Chinese Enclave in the Heart of Belarus?

Chinese builders in Minsk (tut.by)

650 thousand Chinese will be building an industrial park near Minsk and they have already obtained working visas. 

Yaraslau Ramanchuk – an ex-candidate for Belarusian presidency – has received this information from his own sources of information. Gazeta.ru, major Russian online media, also mentioned a similar figure which it obtained from government sources. 

If the information is true, Belarus will soon have one Chinese for every 14 Belarusian and an a sizable Chinese town 50 kilometres from Minsk. Belarusian state officials deny this. However, recent Belarusian history has taught the Belarusian public to be sceptical of the government’s assurances. Moreover, the whole story about the Chinese-Belarusian Industrial Park rests under a veil of mystery.

Chinese-Belarusian Industrial Park

Already in October 2011 the Belarusian Ministry of Economy and China CAMC Engineering Co., Ltd. agreed on the creation of the Chinese-Belarusian Industrial Park in Belarus.  Governments of both countries, China Exim Bank, and Belarusian Horizont Holding Management Company negotiated the project. Finally, on 5 June 2012 Lukashenka signed an Edict on the Chinese-Belarusian Industrial Park.

Under the Edict, the Park is going to occupy 8,048 hectares of the Smaliavichy region (Minsk district) and host high-tech and export-oriented companies. Electronics, biomedicine, fine chemistry and engineering will be among the Park’s priorities.

The estimated cost of the Park’s construction is about $30bn. Apparently, a great portion of this money Belarus is expected to come from China. Recently, Vice Prime Minister Anatoly Tozik has claimed China is already on the point of allocating $3bn for the Park’s development.

The large financial assets’ coming from China to Belarus are not as rare as might be expected. By now, loans from the Chinese have enabled different state ministries to implement a couple of investment projects. China investments have flown into Belarusian power generation and clean energy. By 2014 in the centre of Minsk a new Chinese hotel complex “Beijing” is going to arise thanks to a Chinese investor.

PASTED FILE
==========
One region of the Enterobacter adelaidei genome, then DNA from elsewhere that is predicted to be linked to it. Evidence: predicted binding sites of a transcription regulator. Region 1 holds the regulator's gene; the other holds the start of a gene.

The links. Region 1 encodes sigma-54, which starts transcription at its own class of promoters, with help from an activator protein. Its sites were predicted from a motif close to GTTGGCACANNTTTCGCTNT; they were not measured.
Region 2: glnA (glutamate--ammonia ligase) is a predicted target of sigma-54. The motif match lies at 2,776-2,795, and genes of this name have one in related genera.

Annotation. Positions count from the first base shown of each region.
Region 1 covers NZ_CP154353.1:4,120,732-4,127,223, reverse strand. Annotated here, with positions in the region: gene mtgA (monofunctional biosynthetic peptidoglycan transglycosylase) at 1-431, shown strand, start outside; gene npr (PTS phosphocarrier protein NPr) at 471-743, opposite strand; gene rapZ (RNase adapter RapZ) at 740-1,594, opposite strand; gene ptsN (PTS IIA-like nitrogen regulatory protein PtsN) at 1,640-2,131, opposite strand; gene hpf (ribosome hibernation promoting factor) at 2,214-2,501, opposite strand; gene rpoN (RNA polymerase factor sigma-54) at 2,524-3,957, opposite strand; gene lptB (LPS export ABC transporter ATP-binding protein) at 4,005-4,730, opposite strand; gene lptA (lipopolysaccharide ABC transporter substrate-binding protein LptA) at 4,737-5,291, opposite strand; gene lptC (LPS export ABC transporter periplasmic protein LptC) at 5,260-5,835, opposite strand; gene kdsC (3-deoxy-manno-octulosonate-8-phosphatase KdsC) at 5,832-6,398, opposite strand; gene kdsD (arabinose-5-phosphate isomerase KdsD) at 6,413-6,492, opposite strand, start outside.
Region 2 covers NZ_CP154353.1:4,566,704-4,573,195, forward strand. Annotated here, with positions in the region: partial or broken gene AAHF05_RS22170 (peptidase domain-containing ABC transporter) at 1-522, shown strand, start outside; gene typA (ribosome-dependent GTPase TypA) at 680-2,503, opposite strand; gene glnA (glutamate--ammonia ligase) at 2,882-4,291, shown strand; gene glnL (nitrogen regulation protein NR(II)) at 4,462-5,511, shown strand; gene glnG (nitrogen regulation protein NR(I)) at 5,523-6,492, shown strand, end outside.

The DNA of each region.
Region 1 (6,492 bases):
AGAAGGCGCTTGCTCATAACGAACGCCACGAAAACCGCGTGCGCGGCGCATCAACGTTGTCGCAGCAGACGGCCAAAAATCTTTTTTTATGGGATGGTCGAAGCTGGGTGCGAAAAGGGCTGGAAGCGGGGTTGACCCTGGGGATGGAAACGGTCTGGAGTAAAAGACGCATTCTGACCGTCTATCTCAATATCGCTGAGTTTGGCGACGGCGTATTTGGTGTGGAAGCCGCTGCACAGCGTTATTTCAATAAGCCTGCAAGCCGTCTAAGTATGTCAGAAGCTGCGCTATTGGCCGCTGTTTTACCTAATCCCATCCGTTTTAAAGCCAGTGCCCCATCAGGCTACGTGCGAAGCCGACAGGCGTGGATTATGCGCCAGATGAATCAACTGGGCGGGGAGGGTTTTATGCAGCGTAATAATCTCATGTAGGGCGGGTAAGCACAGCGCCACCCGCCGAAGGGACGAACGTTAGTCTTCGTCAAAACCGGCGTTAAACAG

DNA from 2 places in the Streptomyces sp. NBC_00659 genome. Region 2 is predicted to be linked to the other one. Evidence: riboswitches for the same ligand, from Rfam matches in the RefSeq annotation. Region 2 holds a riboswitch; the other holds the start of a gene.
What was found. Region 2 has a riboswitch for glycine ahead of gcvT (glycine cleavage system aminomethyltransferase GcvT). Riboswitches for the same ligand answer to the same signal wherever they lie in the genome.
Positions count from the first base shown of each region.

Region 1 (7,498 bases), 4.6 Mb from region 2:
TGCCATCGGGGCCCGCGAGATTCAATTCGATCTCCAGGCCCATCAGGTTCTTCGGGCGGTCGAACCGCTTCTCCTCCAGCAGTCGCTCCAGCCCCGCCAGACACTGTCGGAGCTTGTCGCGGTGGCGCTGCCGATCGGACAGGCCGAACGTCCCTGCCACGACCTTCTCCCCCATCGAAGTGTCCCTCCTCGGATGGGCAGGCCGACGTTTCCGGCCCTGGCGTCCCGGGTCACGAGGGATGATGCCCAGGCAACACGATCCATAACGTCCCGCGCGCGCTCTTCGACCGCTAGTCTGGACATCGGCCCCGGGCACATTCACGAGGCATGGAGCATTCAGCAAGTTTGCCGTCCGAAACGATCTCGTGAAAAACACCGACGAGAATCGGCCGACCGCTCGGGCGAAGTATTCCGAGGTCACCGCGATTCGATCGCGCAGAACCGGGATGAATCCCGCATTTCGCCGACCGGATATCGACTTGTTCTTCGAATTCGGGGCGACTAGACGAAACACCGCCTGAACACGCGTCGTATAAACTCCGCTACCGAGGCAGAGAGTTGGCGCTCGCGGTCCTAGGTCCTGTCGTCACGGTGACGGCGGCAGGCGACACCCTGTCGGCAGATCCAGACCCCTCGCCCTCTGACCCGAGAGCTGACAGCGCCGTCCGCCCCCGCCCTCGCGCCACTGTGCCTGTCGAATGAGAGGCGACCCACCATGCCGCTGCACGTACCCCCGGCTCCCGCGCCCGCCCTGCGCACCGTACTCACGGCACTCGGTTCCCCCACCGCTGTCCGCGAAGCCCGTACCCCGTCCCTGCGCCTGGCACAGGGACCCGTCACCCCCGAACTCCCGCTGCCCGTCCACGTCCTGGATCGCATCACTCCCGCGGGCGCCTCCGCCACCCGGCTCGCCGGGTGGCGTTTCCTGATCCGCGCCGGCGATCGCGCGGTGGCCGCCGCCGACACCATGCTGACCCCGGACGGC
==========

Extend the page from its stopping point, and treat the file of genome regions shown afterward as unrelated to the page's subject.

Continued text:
But as a rule, money from the Celestial Empire arrives in the form of tied loans. Under such loan arrangements, Belarus does not only use the money for the purchase of Chinese equipment, but also as remuneration for Chinese workers. From a financial point of view, the situation with the Chinese-Belarus Industrial Park represents a new stage in relations between two countries. 

Belarus’ Alluring Proposals

According to the presidential edict, the Chinese-Belarusian Industrial Park will become the most favourable place to do business in Belarus. More importantly, the Chinese-Belarusian Industrial Park has borrowed and enforced the effective incentive of High-Technology Park: taxation privileges.  

Probably the most tempting perspective are the exemptions from profit, land and real estate taxes granted to all the Park’s residents for its first 10 years. In addition, the income tax of the Park’s employees is going to be a quarter less than for other Belarusians.

Under the Edict the Industrial Park Development Company can acquire the Park’s lands with a 50% discount and even dispose of it. At the same time 60% of the Industrial Park Development Company’s charter belongs to China's CAMC Engineering Co., Ltd. 

Russia Protests

Goods produced by Chinese companies in Belarus will benefit from the same special treatment in Russia and Kazakhstan as usual Belarusian goods. For example, a major Chinese automaker Geely has already become the Park’s resident.